Naturally, Fantino, the former police chief, falls back on the old “I had to enforce the laws as written” argument to justify all the cannabis arrests and prosecutions he oversaw. But in a markedly confrontational interview with the CBC, he also said “you’re making a huge mistake if you believe that I put everyone in jail that I came across that had marijuana. I gave all kinds of people all kinds of breaks.”

Interesting take—and one that raises a few questions. For starters: On what basis did Fantino decide who deserved a break and who deserved to go to jail? If he gave people “all kinds of breaks” for cannabis as a police chief, why did Fantino go on to campaign for tougher penalties as a Cabinet minister? And how can he justify profiting off cannabis so soon after acting as a national spokesperson against legalization?

Asked all this and more, Fantino offered a refreshingly honest response:

“Now it’s being made a legal item and so therefore there’s no point in me arguing the issue.”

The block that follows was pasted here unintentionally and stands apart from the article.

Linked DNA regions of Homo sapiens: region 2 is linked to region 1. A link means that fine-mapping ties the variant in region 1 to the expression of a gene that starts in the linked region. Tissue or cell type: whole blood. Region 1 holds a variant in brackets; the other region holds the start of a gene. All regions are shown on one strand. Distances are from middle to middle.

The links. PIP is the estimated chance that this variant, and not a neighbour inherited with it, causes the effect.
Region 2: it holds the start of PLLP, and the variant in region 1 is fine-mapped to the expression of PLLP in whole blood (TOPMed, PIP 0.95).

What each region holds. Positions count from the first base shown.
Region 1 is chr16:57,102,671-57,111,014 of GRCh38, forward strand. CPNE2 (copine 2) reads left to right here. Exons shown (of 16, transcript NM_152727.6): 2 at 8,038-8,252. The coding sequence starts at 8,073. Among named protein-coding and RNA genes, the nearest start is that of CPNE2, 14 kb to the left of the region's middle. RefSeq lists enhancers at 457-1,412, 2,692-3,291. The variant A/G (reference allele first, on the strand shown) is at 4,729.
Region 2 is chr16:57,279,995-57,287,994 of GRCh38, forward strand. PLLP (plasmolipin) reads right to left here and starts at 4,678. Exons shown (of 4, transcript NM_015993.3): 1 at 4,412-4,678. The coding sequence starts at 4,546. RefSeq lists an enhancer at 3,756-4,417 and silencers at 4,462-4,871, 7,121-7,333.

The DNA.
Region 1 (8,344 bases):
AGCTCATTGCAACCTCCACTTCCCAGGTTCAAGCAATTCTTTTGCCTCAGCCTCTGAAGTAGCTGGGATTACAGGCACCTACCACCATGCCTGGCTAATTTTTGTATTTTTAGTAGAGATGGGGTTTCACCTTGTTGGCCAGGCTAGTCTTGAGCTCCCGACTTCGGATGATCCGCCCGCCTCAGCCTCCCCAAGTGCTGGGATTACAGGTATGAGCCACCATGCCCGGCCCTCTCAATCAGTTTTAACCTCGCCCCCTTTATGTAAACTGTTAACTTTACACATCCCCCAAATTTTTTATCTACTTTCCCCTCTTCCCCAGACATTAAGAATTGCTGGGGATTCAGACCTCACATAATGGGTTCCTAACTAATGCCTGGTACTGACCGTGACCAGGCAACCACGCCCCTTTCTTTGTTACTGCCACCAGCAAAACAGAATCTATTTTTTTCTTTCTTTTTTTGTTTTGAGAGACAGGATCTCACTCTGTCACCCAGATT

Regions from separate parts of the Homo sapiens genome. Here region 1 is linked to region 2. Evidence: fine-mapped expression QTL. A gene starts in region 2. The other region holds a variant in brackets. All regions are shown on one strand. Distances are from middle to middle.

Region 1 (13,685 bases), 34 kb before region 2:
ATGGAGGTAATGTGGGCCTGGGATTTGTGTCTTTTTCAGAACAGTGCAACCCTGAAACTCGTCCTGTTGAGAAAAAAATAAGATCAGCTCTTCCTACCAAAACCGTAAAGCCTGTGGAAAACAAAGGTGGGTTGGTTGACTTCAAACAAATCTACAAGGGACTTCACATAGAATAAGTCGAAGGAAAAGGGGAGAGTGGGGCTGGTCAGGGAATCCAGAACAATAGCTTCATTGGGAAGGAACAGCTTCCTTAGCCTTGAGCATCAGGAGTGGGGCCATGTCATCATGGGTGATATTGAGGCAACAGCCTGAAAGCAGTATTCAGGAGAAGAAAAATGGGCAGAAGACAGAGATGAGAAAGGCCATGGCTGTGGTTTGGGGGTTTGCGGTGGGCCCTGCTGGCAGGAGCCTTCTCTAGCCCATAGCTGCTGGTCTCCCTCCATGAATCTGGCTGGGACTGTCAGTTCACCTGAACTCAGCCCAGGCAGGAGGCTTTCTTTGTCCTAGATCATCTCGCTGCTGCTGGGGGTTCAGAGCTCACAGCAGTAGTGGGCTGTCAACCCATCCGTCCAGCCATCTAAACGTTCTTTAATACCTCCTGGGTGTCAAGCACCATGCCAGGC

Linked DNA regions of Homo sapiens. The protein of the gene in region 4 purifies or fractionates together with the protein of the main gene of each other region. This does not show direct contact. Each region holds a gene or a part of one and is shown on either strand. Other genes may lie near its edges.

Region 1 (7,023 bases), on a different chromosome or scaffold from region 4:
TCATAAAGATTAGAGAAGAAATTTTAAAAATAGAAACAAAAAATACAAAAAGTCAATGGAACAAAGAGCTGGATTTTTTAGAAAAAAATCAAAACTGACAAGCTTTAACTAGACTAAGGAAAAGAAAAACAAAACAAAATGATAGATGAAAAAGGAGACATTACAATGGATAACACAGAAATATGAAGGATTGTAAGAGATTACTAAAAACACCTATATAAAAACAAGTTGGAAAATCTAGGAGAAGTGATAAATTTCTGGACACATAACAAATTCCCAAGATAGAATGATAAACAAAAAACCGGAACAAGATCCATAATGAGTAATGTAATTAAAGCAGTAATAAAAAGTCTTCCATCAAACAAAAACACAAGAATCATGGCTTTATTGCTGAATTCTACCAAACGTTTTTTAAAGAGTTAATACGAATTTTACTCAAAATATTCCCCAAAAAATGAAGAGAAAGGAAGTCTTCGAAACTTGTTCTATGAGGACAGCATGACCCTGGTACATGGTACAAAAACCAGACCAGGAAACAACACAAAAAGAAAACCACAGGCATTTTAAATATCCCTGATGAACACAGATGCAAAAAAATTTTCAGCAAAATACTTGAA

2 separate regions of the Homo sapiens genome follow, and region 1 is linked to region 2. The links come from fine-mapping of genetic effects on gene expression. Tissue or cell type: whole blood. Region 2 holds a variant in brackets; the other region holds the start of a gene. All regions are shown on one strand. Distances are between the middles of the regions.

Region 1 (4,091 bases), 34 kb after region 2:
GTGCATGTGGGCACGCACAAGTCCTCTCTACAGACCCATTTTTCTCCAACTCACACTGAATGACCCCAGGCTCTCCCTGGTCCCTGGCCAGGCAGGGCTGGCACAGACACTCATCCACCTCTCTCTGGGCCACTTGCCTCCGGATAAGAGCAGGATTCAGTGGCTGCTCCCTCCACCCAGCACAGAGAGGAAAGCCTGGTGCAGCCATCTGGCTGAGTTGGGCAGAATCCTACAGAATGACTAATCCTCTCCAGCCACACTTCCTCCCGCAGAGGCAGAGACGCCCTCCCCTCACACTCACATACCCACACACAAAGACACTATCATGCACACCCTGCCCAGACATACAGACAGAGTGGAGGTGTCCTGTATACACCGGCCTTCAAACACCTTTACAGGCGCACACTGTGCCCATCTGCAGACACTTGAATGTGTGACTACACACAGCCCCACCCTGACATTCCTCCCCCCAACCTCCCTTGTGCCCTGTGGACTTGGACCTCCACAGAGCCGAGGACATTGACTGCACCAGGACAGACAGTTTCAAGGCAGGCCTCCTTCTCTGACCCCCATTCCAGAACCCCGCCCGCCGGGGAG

Or, as the Canadian news satire This Hour Has 22 Minutes put it:

Julian Fantino has never wavered from his true belief that Julian Fantino should make money no matter what Julian Fantino needs to say or do to make that money.

To this day, Fantino remains incapable of disavowing his past actions and statements, even though they’re diametrically opposed to the positions he now holds.

“You can frame it anyway you want,” he told the CBC, “but you will never be able to take away my integrity with respect to what I’m doing now and what I’ve done in the past.

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You’re right about that Julian—no one can take from you something that never existed.

First Step: Apologize

Cannabis activist Jodie Emery—who, along with her husband Marc Emery, just accepted a plea deal for operating two unlicensed dispensaries in Canada—recently took to Twitter to decry “cops and politicians who opposed legalization and ruined lives and are now cashing in on legal weed, with no apology.”